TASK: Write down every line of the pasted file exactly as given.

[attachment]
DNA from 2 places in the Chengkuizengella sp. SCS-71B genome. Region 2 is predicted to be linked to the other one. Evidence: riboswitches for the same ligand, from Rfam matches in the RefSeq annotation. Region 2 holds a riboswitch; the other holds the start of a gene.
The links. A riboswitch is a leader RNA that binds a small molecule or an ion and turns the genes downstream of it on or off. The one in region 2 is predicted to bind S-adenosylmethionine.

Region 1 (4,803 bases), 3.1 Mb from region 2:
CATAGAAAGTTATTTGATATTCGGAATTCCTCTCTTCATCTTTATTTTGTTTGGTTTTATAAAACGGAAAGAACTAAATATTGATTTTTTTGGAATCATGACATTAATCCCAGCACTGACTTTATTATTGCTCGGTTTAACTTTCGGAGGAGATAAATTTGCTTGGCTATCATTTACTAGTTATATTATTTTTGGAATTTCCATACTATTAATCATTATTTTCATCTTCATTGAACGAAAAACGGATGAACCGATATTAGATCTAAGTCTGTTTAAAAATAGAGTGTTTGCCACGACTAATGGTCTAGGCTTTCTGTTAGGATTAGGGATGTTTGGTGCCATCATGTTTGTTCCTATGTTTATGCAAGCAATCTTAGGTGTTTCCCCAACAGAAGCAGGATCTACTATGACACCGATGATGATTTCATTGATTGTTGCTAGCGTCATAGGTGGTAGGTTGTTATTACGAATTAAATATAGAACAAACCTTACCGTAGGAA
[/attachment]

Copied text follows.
DNA from 2 places in the Chengkuizengella sp. SCS-71B genome. Region 2 is predicted to be linked to the other one. Evidence: riboswitches for the same ligand, from Rfam matches in the RefSeq annotation. Region 2 holds a riboswitch; the other holds the start of a gene.
The links. A riboswitch is a leader RNA that binds a small molecule or an ion and turns the genes downstream of it on or off. The one in region 2 is predicted to bind S-adenosylmethionine.

Region 1 (4,803 bases), 3.1 Mb from region 2:
CATAGAAAGTTATTTGATATTCGGAATTCCTCTCTTCATCTTTATTTTGTTTGGTTTTATAAAACGGAAAGAACTAAATATTGATTTTTTTGGAATCATGACATTAATCCCAGCACTGACTTTATTATTGCTCGGTTTAACTTTCGGAGGAGATAAATTTGCTTGGCTATCATTTACTAGTTATATTATTTTTGGAATTTCCATACTATTAATCATTATTTTCATCTTCATTGAACGAAAAACGGATGAACCGATATTAGATCTAAGTCTGTTTAAAAATAGAGTGTTTGCCACGACTAATGGTCTAGGCTTTCTGTTAGGATTAGGGATGTTTGGTGCCATCATGTTTGTTCCTATGTTTATGCAAGCAATCTTAGGTGTTTCCCCAACAGAAGCAGGATCTACTATGACACCGATGATGATTTCATTGATTGTTGCTAGCGTCATAGGTGGTAGGTTGTTATTACGAATTAAATATAGAACAAACCTTACCGTAGGAA